It is somehow symbolic that Max Reger was born in the Fichtelgebirge, strictly a part of Bavaria but in many ways distinct from it in its geography, its history and its personality. For Reger’s music stands obstinately separate from most of the beaten historical tracks: he never quite fitted into the Munich musical establishment, into the post-Wagnerian generation, nor, with his preoccupation with Protestant organ genres, into the Catholic traditions into which he was born.
Brand, Reger’s native village, lies some 30 km east of the Berlin-Munich Autobahn, not far from Bayreuth. Slightly further east lies the main part of the Oberpfalz (Upper Palatinate) region and beyond it the Czech border. The main road through the village is of course Max-Reger-StraSe. The house where the composer was born, in 1873, bears a plaque, but is privately owned. Immediately opposite, by the Max-Reger-Park, is the quite modest town hall, within which is a room devoted to the composer’s memory, opened in 1973 in celebration of his centenary. There are display cases with documents, photographs and originals and reproductions of Reger’s music. The mayor himself is happy to show the room to visitors. The Reger family moved from Brand when Max was still an infant, to Weiden, a much larger town, some 45 km to the south-east. Reger studied with the organist there, Adalbert Lindner, and regarded Weiden as his home; apart from spells away in his student years, he lived there from 1874 to 1901. Here too there is a Max-Reger-StraSe and a Max-Reger-Park, with a memorial, as well as a Max-Reger-Halle and four Max Reger houses (the family was fairly mobile), one of which bears a plaque. Weiden’s principal memorial to Reger, however, is a room – to be precise, a linked pair of rooms – in the Stadtmuseum (in the Altes Schulhaus, the building in which Lindner lived). His baptismal clothes are displayed in the first, with his mother’s square piano, certificates from his youth, his working desk and a group of drawings of him conducting. The larger room is dominated by a Bluthner piano, originally Lindner’s, and the organ from St Michael’s church on which he played. There are portraits, a bust and a death mask and a witty series of caricatures of Reger; both rooms have display cabinets with various memorabilia – his medals, drinking glasses (which played all too prominent a part in his life), music autographs and first editions, letters and postcards, photographs.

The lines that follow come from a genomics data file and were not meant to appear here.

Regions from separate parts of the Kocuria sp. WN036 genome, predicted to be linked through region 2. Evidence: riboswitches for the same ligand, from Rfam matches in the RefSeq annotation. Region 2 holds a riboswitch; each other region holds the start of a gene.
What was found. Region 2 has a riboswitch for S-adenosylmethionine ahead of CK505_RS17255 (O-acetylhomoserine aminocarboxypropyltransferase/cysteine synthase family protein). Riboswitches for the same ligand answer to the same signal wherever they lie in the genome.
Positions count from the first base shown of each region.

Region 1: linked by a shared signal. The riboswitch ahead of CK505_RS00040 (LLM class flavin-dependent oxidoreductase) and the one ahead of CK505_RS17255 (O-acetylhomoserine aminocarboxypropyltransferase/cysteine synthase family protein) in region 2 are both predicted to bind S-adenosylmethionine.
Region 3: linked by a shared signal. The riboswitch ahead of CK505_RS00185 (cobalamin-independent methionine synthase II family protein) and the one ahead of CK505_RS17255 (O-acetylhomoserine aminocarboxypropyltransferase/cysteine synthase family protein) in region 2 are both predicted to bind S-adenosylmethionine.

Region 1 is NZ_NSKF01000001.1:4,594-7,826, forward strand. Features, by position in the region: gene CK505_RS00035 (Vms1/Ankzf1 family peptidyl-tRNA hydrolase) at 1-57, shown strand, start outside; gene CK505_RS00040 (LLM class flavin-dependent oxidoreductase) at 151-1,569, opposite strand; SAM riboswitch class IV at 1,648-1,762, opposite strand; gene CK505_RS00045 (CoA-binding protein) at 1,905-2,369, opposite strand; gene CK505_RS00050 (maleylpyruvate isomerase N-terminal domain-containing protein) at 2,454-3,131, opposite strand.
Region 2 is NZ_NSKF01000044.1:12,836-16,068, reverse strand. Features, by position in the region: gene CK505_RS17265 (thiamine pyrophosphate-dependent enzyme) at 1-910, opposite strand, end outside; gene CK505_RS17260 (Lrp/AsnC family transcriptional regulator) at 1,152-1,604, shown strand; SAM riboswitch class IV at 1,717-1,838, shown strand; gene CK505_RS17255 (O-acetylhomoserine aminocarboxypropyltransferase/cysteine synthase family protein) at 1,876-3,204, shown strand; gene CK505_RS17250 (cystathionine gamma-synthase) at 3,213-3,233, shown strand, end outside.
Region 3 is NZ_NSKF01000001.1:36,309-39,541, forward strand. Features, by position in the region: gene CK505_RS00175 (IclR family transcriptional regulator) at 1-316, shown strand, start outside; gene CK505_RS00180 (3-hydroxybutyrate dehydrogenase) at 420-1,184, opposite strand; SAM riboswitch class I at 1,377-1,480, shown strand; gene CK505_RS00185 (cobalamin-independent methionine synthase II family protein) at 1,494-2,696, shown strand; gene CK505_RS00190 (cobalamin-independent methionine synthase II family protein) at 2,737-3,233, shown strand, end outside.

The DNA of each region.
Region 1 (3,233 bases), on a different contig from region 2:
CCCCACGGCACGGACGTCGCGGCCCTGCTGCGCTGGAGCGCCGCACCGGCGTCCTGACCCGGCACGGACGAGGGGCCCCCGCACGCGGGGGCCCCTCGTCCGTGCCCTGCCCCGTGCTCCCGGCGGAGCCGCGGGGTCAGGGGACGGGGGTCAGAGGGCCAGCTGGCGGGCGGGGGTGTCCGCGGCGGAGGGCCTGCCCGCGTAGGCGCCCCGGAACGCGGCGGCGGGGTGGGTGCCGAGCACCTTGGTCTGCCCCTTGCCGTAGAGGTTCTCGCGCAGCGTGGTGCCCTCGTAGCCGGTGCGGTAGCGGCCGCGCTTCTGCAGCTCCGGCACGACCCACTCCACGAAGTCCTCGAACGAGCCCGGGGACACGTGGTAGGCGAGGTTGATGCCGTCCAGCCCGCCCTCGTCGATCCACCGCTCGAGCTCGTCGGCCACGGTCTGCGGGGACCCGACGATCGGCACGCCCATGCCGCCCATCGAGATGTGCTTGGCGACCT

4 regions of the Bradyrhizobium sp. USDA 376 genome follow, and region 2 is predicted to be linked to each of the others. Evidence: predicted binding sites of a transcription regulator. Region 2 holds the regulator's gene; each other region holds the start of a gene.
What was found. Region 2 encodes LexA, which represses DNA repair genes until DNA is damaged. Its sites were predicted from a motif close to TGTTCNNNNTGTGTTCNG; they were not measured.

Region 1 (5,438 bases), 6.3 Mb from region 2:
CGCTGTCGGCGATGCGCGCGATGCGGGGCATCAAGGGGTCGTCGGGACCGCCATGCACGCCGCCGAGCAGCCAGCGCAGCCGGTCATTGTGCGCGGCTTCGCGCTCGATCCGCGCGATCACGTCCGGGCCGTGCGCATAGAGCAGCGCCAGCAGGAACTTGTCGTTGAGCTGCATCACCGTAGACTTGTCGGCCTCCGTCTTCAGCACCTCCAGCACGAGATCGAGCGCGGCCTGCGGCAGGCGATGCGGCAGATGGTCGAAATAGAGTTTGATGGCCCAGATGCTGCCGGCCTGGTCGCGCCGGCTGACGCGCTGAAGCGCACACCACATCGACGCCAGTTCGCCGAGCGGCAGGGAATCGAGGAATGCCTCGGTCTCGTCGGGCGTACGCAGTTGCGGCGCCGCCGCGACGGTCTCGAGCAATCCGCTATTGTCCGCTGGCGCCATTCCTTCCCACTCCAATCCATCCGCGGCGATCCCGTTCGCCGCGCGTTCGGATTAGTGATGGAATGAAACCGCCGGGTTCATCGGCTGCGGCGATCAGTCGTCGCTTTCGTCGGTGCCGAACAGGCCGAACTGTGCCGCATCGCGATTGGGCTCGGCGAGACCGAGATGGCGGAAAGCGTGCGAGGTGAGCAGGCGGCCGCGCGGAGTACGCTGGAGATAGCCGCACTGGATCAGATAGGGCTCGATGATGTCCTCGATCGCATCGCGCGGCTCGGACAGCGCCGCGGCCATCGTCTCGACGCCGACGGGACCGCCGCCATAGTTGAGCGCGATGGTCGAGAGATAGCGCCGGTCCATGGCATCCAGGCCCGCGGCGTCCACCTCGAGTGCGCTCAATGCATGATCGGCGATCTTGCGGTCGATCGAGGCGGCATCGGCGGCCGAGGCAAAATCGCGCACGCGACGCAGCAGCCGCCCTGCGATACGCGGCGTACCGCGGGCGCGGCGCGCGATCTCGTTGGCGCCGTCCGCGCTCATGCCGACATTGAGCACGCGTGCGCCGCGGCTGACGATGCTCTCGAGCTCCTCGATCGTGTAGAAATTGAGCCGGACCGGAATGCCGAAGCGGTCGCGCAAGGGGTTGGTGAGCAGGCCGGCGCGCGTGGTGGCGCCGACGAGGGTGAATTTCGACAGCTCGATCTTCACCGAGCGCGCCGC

Photo Gallery of REGER MUSEUM
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Towards the end of his life, Reger was Hofkapellmeister to Duke Georg II of Saxe-Meiningen. In that capacity (1911-13) he composed more than 20 works and conducted the finely trained Meiningen orchestra in 166 concerts, which included the symphonies of Beethoven, Brahms and Bruckner as well as the more adventurous Tod und Verklarung of Strauss and Debussy’s Prelude a l’apres-midi d’un faune. The SchloS Elisabethenburg in Meiningen, now open to the public, incorporates a Musikmuseum which celebrates 300 years of local music history and dedicates two rooms to Reger and one each to the conductor Hans von Bulow, who developed the orchestra during his years there (1880-85), and Brahms (see Brahms), who often visited Meiningen between Reger’s study as re-created at Schlofi Elisabethenburg, Meiningen 1883 and 1895 to work with the orchestra. The first room dedicated to Reger recreates the spirit of the Arbeitsaal (or study) at his last house in Jena, where he lived from 1915 and composed the solo cello and solo viola suites op.131c and d, the Fantasia and Fugue for organ op.135b and the Violin Sonata op. 139. His Bechstein grand has pride of place and is surrounded by a collection of musical portraits, busts and death masks; the scene is filled out with furniture, a large tiled stove and an ornate music stand. In the second room is a display of personal effects (his concert clothes, briefcase, glasses, pen and cigar case), along with his honorary degree certificates and a silver laurel wreath, family correspondence and photos, and pictures of his Meiningen house (which bears a plaque). Also on display are Willy von Beckerath’s sketches of Reger in rehearsal and a car horn (actually four bells) that sounds the theme by J.A. Hiller on which Reger composed his famous orchestral Variations and Fugue op.100. The Max-Reger-Archiv, from which the museum displays are drawn, is part of the department of musical history in the Meininger Museen. In 1982, in recognition of Reger’s importance as an organist, a new organ in his memory was installed in the former chapel of the SchloS, now the Konzertsaal Johannes Brahms.
After Reger’s death, in 1916, his widow Elsa established a Max-Reger-Archiv in Jena, where they had moved the previous year; during World War II she transferred it to Meiningen. In 1947 she created the Elsa-Reger-Stiftung and the Max-Reger-Institut, at Bad Godesberg, near Bonn, where she then lived. In 1996 the institute, the centre of Reger scholarship and research, with an extensive collection especially of Reger autographs, open to scholars and performers of his music, moved to Karlsruhe.
At Valhalla, 11 km east of Regensburg, there is a Doric temple originally built by Ludwig I of Bavaria in 1842; among 118 busts representing historic national figures is one of Reger by Georg Muller.